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What tasks should one not use HBase for?

My understanding is that HBase and HDFS should be treated as transient data stores, holding data only for the duration of time that a map/reduce job needs them for.

Is it inappropriate to use HBase as a canonical data store? Its random-access latency spikes make this pretty impractical anyway, but this could be mitigated with caching and other badn-aids.

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What have you that understanding? –  Dave Newton Mar 30 '12 at 11:49
Because HDFS is not particularly quick for random access, but is good for streaming large files. Also its distributed nature is suited for map/reduce jobs, being that it enables a large number of concurrent reads 'close' to the operations reading it. –  Deejay Mar 30 '12 at 12:05

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up vote 2 down vote accepted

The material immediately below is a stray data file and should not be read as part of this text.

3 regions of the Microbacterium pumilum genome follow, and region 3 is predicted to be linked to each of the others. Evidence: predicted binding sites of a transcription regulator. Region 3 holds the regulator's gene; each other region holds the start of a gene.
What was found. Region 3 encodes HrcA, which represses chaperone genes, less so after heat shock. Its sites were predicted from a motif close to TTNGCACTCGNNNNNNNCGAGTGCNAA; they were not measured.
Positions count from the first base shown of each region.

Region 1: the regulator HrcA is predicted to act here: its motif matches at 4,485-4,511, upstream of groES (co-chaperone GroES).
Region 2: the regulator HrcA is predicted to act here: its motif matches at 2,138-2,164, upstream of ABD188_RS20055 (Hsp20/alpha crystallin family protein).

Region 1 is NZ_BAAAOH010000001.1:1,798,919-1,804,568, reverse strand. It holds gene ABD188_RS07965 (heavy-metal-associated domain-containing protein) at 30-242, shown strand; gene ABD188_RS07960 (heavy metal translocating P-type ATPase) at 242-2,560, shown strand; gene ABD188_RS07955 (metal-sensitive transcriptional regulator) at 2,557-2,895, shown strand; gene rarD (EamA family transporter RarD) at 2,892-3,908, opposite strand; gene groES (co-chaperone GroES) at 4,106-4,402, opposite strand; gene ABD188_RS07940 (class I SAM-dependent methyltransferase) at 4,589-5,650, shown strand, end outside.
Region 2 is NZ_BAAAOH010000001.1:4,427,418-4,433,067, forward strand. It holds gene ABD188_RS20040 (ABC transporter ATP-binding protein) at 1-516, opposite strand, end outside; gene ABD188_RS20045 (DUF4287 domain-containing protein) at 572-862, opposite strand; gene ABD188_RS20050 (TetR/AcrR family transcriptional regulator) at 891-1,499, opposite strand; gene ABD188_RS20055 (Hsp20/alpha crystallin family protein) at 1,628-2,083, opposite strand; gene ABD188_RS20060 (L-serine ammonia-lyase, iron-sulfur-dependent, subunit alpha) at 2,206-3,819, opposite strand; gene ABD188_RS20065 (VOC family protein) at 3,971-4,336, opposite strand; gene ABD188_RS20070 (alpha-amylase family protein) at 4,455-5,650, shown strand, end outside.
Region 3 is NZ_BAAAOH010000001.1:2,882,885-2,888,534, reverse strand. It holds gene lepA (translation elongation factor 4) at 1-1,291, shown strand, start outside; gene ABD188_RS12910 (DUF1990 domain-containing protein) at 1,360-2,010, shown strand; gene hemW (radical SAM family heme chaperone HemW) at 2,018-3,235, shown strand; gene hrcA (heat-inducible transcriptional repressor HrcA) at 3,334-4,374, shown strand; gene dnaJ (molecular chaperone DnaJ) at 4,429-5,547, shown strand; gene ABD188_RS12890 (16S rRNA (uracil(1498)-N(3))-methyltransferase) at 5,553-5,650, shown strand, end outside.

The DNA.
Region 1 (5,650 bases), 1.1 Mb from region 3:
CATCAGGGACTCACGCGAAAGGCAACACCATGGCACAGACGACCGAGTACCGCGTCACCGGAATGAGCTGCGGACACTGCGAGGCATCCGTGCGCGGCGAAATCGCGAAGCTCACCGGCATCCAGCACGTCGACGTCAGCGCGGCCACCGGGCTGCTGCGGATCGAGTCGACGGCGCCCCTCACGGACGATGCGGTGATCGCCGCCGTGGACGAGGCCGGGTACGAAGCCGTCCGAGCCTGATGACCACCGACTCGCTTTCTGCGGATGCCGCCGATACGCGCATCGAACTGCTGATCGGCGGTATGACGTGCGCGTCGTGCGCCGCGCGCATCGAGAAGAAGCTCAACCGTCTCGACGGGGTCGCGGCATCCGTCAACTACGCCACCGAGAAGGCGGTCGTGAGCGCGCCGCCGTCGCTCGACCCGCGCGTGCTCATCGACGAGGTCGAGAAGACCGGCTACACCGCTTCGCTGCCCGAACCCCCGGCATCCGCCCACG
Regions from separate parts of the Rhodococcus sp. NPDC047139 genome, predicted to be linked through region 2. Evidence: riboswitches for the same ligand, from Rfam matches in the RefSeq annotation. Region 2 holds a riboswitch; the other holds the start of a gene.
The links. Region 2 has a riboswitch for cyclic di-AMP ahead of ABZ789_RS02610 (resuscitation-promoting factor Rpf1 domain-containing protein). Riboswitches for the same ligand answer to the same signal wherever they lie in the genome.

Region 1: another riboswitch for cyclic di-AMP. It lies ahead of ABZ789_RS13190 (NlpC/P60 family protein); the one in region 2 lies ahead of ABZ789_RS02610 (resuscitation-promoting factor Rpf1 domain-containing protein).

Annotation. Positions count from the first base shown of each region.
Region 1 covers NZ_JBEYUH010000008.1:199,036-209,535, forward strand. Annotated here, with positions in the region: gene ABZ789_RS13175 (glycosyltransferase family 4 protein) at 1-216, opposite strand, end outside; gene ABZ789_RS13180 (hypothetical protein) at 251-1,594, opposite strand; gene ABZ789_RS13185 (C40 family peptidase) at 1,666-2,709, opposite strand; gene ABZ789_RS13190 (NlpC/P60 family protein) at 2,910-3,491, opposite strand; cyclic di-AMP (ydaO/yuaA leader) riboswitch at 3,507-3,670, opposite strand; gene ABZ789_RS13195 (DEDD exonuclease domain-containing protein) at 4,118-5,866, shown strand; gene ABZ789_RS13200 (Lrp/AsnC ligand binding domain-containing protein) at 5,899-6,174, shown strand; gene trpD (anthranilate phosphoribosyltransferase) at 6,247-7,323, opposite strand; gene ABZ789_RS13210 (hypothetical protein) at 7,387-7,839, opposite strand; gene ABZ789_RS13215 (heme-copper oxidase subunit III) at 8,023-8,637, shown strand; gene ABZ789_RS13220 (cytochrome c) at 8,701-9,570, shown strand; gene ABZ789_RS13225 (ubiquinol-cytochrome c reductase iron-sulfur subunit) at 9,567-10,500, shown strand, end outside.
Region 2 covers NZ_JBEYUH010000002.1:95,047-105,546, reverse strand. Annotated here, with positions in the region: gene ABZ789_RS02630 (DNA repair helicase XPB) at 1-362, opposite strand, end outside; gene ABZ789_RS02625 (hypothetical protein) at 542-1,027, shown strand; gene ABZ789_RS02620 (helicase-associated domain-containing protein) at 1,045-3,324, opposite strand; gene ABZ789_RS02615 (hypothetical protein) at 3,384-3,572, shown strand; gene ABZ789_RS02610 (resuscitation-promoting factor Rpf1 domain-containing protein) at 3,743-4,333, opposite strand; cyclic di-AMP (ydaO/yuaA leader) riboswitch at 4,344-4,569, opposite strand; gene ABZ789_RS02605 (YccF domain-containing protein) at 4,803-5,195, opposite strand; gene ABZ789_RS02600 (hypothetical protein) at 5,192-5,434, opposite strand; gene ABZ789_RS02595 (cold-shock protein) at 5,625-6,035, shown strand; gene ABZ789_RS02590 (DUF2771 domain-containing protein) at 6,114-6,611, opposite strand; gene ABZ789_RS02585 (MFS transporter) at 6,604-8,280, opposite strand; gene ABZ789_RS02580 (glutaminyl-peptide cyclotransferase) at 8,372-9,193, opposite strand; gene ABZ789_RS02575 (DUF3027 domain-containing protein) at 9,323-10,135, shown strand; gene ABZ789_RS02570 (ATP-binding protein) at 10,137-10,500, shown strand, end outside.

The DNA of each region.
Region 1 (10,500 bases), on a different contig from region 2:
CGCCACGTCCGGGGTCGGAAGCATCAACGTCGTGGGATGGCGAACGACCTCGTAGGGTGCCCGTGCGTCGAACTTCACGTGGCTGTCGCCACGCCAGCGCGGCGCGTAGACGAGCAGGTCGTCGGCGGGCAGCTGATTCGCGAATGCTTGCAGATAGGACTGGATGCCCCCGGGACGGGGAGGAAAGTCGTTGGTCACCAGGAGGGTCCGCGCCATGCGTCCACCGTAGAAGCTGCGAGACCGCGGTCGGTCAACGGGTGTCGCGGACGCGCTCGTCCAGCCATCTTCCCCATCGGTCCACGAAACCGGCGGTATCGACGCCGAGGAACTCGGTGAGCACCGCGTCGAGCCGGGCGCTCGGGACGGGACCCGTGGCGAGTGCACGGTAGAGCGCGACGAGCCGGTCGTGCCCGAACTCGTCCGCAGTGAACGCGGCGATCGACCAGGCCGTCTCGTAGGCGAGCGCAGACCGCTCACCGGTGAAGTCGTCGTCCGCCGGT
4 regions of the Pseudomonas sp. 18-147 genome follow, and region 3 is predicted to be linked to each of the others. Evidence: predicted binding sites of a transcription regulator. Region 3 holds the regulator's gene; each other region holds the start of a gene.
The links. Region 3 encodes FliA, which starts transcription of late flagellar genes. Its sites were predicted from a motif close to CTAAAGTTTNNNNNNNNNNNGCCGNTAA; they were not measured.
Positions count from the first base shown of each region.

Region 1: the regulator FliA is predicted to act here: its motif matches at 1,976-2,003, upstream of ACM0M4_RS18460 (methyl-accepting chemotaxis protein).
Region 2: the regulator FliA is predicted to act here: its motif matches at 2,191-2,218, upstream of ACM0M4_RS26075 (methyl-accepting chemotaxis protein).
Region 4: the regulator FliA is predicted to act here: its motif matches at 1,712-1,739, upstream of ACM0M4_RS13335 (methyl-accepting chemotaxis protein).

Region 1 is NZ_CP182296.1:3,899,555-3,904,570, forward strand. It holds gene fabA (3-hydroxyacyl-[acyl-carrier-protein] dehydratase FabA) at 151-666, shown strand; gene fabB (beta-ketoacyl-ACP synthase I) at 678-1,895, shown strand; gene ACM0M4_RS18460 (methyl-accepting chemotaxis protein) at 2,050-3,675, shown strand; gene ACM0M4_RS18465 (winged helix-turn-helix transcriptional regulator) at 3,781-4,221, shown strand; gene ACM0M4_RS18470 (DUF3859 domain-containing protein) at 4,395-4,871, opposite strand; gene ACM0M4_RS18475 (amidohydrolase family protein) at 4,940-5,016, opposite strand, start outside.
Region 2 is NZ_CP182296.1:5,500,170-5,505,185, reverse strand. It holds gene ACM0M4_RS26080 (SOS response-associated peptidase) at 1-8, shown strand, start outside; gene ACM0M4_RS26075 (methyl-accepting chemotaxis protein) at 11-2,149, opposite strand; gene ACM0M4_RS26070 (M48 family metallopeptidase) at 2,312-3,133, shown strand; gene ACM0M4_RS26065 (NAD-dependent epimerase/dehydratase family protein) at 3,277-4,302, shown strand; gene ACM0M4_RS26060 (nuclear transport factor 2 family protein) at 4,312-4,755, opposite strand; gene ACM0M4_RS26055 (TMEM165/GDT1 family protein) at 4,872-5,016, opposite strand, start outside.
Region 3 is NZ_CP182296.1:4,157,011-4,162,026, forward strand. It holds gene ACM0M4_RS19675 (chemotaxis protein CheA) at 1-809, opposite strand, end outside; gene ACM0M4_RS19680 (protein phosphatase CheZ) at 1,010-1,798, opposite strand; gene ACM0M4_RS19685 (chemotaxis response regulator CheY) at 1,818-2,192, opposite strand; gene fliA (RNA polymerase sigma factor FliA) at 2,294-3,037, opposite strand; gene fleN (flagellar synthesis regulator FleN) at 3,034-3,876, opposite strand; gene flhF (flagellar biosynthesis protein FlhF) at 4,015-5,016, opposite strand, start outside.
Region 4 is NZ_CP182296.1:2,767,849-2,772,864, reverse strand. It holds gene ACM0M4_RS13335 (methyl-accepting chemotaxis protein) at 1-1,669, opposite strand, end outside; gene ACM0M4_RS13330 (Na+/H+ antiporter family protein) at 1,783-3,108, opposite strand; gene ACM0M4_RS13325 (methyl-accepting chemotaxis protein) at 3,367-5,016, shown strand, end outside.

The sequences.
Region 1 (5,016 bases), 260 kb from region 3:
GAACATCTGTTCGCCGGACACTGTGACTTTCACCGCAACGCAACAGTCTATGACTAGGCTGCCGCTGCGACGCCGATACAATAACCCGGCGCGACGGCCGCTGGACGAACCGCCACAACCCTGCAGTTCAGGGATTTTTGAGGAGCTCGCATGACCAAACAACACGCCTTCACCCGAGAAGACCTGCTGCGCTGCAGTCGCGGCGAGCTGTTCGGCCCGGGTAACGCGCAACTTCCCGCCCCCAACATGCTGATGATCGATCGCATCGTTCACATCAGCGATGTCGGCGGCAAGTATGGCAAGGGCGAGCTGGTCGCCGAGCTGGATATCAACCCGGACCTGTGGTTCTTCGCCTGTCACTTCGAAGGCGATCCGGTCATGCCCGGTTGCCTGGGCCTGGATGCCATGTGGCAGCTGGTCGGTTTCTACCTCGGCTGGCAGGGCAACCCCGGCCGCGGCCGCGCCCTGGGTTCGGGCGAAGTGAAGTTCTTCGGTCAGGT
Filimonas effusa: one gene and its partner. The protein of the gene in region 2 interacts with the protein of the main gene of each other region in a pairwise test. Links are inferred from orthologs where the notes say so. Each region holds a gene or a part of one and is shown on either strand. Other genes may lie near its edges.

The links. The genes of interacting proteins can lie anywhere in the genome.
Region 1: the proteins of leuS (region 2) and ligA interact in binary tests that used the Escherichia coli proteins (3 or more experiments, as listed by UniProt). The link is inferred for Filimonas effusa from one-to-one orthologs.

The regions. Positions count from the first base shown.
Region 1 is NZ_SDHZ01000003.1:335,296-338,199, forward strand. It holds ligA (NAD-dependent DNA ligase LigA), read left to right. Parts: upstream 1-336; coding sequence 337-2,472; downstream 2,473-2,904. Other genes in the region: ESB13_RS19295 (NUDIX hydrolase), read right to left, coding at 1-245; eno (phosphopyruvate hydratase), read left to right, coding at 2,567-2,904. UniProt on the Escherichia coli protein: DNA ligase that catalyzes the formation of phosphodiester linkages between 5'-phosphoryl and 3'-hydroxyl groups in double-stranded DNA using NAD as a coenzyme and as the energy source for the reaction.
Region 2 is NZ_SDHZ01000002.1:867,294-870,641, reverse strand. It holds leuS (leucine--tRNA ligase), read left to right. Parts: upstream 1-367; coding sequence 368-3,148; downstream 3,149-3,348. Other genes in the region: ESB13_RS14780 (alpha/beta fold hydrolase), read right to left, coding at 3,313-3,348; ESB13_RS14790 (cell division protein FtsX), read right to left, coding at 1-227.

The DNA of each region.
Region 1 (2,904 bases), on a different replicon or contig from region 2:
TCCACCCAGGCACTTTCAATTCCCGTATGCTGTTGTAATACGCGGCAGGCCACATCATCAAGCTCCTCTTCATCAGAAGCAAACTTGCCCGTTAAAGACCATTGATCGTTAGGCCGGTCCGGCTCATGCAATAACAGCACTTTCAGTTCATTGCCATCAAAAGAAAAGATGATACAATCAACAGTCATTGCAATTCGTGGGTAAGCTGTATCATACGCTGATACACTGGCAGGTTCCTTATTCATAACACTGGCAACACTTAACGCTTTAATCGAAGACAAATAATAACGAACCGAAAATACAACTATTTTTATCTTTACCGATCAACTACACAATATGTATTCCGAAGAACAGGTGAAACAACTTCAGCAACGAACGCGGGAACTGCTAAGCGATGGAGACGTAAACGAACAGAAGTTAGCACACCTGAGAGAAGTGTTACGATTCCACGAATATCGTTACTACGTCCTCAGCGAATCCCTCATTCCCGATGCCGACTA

HBase is supposed to be used as a canonical data store (like Big Table, which is used heavily in many Google services). HDFS is made for MapReduce, but HBase is built on HDFS for allowing more than just MapReduce. HBase is really a data base.

The main reason why you should choose HBase over traditional relational database systems is scalability. If you don't have Big Data, do not bother using HBase. If your application requires many joins, needs a query language like SQL, and doesn't have data scaling around the globe, prefer a RDBMS.

On the other hand, if your relational database has a huge number of NULL entries, HBase is a nice alternative since it is sparse: it doesn't store NULLs.

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